How To Slap Harmonics

September 1, 2004

I’ve never met an acoustic guitar that didn’t deserve a good spanking. In the hunt for exciting new sounds, you may find that even the most delicate looking, ornately crafted steel-string just needs to get slapped—hard. Why? Well, as one quick listen to the full-contact guitar playing of Preston Reed, Monte Montgomery, Kaki King, or the late, great Michael Hedges will show you, slapping a steel-string not only adds a thrilling percussive element to your riffs, it also allows you to send bright harmonics flying forth from your guitar with each strike of your hand, like sparks shooting off a blacksmith’s anvil.

Just as it’s best to learn to walk before you try to run, it’s advisable to learn how to tap before you slap. For instance, the ordinary harmonics in Ex. 1 are not plucked, but struck—they’re tapped using six quick strikes of the picking hand’s index (or middle) finger exactly over the 12th fret. In the

tablature staff, each tapped harmonic is represented by two numbers: its fretted position (in this case “0”) and its diamond-enclosed tapped position, which, in the case of an octave harmonic, will be exactly 12 frets higher. To make a harmonic really chime, your tapping finger should be slightly limber so that when your wrist propels it into the fretboard, it bounces off the string immediately after the string collides with the fret, like a piano hammer bouncing off piano wire.

Now, go for a much bigger sound by slapping four 12th-fret harmonics simultaneously using your fully extended index or middle finger (or some combination of the two) as suggested by the harmonic clusters in Ex. 2. Or take a more “funk bass” approach and smack the strings with the side of your thumb. Remember to also try the 7th and 5th positions, as shown—they’ll yield harmonics an octave-and-a-fifth or two octaves higher in pitch, respectively.

The real fun with octave harmonics begins once you realize you can achieve them not just by striking exactly 12 frets above the nut, but also by striking the same distance above fretted notes. For instance, in Ex. 3, an E harmonic is sounded by fretting E at the 2nd fret of the fourth string, and slapping the same string exactly an octave higher at the 14th fret. By tracing entire chords in this manner, you can get heavenly ascending textures such as Ex. 4’s rising Fmaj7 arpeggio. Here, we simply trace the diagonally shaped chord one tone at a time exactly 12 frets higher up the neck, letting each note bleed into the next. To get all four harmonics in Fmaj7 to ring with a single strike, hit all four strings at once, just as we did in Ex. 2, but this time, slap at a diagonal, precisely mimicking Fmaj7’s shape an octave up the neck [Ex. 5]. Also, as acoustic-electric powerhouse Monte Montgomery will tell you, if your guitar is rigged with a pickup and you’re amplified, a heavy dose of compression will really make harmonics—and, if you’re not careful, your entire guitar—scream wildly.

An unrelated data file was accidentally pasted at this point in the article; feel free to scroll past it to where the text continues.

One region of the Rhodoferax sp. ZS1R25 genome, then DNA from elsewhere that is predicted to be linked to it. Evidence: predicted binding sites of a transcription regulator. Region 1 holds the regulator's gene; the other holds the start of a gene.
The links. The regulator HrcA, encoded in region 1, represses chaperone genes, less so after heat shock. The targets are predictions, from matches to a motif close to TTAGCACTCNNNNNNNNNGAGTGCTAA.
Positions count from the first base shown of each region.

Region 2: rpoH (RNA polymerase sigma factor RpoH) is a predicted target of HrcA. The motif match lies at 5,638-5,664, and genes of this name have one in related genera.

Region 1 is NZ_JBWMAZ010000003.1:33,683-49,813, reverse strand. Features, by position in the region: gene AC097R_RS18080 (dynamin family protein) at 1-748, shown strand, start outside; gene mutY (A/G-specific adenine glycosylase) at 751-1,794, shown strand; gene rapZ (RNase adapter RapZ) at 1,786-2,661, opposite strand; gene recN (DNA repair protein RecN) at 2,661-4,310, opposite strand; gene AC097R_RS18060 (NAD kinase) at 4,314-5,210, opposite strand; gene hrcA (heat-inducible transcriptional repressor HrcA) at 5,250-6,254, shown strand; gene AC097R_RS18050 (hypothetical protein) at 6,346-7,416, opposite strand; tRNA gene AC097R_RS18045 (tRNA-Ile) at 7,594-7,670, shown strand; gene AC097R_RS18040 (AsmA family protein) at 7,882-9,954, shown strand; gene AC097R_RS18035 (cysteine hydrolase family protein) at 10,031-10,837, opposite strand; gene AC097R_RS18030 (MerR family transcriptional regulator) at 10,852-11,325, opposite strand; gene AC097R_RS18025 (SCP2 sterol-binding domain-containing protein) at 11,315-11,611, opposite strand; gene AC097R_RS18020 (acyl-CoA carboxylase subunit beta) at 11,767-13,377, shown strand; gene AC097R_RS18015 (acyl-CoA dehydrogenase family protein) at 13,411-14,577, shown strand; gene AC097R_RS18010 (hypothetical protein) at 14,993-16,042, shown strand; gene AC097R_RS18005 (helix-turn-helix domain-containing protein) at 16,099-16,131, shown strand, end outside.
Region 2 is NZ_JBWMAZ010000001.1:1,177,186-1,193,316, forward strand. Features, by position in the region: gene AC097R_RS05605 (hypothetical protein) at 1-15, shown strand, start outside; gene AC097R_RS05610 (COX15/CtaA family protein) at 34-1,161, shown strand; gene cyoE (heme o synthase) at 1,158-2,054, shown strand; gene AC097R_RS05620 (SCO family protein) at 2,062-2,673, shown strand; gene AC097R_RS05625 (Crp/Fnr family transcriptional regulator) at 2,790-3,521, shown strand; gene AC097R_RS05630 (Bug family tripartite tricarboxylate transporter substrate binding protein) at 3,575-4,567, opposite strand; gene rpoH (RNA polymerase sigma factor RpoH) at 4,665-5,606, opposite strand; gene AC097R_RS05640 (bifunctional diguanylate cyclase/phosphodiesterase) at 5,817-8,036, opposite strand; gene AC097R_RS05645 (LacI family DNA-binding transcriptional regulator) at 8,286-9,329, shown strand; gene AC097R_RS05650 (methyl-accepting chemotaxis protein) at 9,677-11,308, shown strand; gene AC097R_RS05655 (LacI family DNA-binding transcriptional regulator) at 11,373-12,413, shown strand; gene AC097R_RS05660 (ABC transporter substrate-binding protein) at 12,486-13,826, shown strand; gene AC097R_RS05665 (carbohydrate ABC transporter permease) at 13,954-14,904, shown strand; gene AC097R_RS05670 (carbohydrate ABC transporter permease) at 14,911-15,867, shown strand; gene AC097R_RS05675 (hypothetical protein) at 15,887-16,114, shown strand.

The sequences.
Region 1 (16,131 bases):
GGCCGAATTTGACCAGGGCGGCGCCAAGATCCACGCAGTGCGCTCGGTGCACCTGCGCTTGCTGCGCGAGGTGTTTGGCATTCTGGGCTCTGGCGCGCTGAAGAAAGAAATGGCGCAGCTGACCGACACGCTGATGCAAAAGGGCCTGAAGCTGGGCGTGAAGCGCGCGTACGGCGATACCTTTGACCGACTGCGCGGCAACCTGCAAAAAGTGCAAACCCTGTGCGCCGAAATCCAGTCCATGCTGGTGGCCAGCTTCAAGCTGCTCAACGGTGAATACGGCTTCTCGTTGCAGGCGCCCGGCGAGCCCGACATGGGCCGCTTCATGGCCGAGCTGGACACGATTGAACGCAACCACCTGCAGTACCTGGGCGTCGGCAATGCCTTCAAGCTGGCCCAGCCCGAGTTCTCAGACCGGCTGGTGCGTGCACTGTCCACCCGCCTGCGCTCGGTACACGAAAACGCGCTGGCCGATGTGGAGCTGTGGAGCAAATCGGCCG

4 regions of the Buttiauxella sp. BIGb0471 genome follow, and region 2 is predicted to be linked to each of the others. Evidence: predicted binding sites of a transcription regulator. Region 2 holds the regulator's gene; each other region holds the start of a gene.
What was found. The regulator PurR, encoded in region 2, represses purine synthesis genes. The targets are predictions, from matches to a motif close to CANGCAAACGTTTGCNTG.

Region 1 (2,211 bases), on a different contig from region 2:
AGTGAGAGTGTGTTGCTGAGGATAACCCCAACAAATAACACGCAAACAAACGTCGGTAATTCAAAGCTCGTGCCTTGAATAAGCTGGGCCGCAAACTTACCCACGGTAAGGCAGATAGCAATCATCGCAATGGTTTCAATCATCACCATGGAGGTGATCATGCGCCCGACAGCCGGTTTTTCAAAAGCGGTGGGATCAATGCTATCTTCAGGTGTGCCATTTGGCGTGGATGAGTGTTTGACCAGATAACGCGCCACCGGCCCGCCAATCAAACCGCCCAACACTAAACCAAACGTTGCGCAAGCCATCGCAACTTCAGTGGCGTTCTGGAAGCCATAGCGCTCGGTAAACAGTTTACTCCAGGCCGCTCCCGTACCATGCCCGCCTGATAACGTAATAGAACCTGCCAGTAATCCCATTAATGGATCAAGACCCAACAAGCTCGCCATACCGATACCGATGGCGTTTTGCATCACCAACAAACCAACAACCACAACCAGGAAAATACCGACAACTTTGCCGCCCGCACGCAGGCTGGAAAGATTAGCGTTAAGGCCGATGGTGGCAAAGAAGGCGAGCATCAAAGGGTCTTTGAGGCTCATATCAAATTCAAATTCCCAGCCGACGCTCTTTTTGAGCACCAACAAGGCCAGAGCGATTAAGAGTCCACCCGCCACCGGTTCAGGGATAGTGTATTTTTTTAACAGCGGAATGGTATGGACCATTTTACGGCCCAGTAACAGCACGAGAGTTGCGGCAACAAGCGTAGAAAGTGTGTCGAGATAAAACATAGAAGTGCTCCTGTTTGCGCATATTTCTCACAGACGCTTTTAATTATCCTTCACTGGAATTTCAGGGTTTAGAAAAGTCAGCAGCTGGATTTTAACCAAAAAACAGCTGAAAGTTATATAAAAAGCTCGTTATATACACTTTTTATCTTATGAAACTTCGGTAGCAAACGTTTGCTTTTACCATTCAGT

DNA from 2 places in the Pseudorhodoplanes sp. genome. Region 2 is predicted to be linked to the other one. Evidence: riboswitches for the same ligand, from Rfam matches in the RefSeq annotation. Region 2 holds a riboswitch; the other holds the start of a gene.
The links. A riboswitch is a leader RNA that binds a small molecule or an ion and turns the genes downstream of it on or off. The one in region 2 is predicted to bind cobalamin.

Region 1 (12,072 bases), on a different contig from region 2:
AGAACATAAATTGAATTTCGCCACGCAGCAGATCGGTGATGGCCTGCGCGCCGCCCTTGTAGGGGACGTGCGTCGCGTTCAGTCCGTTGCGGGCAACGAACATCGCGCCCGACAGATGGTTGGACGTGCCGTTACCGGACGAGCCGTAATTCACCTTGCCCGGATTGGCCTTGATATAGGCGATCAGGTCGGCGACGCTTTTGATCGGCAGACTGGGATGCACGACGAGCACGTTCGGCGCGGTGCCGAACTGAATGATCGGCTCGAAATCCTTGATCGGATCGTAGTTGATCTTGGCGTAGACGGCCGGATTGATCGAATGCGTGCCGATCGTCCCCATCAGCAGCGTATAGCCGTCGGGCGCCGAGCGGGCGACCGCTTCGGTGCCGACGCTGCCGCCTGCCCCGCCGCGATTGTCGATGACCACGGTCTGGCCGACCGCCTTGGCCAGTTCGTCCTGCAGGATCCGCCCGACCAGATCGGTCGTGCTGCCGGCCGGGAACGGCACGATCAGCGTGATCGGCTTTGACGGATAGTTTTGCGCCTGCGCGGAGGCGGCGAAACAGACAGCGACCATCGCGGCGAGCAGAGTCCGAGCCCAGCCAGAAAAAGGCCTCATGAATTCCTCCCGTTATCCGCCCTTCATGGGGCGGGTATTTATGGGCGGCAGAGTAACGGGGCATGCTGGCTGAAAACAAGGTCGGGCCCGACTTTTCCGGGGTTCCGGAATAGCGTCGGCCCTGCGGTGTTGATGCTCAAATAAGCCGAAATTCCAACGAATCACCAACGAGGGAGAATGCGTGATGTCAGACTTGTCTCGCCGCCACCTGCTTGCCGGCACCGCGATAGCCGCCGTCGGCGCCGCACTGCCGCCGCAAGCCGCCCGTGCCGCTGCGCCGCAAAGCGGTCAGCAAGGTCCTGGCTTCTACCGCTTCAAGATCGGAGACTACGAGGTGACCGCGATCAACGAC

This near-abusive spanking tactic works wonderfully on chord progressions like Ex 6. To get the harmonics in the first bar of this phrase to ring, again, try to replicate the chord shapes. Strike the high notes in F/G at a near 45-degree angle, and the high notes in C/G at a slightly more vertical slant, followed by a perfectly vertical G triad struck at the 12th fret—all the while interspersing slapped G bass harmonics at the 15th fret of the lowest string. Though the thumb may not be capable of slapping as many strings as a finger, it has a wider range of motion and can more easily adapt to shifting shapes—perhaps making it the sensible choice for this lick.

Remember, slapping harmonics is not an exact science, and it’s often nearly impossible to get every note in a riff to sound as in glorious partials. Ex. 7, for instance, is a chunky slapped phrase that features three big chords that have an “open E chord” shape that’s hard to mimic with a slapped picking-hand finger. The lick also calls for the open first and second strings to be slapped, but not necessarily played as harmonics. Luckily, a little sparkle goes a long way, and the beauty of harmonics is that even if only one or two of them ring within a chord, by simple psycho-acoustic association your listeners will likely believe they’re hearing many more.

Finally, don’t forget that slapping is the essence of funk bass, and acoustic guitarists can achieve similarly groovy, butt-shakin’ slapped riffs on their dreadnoughts. Guitarists can also alternate between a bass line and slapped harmonic clusters, as proves the F#m7 andB7 chords in the highly staccato Ex. 8. Slap with your thumb throughout this lick and remember: When you prize attitude, vibe, and grit over accuracy, the only one who will feel the impact of your slapped riffs more than your guitar is your listener.

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